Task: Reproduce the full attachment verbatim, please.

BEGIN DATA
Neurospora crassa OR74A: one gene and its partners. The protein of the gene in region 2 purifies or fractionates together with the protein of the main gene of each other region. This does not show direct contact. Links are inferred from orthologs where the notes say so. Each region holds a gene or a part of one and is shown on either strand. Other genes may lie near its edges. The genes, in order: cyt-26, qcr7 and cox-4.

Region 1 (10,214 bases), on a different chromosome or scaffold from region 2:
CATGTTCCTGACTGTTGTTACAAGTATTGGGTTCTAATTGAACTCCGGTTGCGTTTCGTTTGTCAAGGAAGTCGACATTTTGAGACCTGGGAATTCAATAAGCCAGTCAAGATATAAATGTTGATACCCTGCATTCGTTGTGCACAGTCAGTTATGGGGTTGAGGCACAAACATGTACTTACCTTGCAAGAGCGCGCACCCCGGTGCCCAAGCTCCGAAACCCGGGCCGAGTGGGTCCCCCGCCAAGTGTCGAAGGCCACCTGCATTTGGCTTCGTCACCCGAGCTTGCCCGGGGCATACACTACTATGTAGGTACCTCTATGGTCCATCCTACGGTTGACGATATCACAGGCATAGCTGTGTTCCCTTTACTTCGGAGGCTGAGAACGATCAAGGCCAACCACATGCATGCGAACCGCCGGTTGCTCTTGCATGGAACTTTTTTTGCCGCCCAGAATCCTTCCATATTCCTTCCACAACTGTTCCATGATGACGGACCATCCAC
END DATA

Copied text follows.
Neurospora crassa OR74A: one gene and its partners. The protein of the gene in region 2 purifies or fractionates together with the protein of the main gene of each other region. This does not show direct contact. Links are inferred from orthologs where the notes say so. Each region holds a gene or a part of one and is shown on either strand. Other genes may lie near its edges. The genes, in order: cyt-26, qcr7 and cox-4.

Region 1 (10,214 bases), on a different chromosome or scaffold from region 2:
CATGTTCCTGACTGTTGTTACAAGTATTGGGTTCTAATTGAACTCCGGTTGCGTTTCGTTTGTCAAGGAAGTCGACATTTTGAGACCTGGGAATTCAATAAGCCAGTCAAGATATAAATGTTGATACCCTGCATTCGTTGTGCACAGTCAGTTATGGGGTTGAGGCACAAACATGTACTTACCTTGCAAGAGCGCGCACCCCGGTGCCCAAGCTCCGAAACCCGGGCCGAGTGGGTCCCCCGCCAAGTGTCGAAGGCCACCTGCATTTGGCTTCGTCACCCGAGCTTGCCCGGGGCATACACTACTATGTAGGTACCTCTATGGTCCATCCTACGGTTGACGATATCACAGGCATAGCTGTGTTCCCTTTACTTCGGAGGCTGAGAACGATCAAGGCCAACCACATGCATGCGAACCGCCGGTTGCTCTTGCATGGAACTTTTTTTGCCGCCCAGAATCCTTCCATATTCCTTCCACAACTGTTCCATGATGACGGACCATCCAC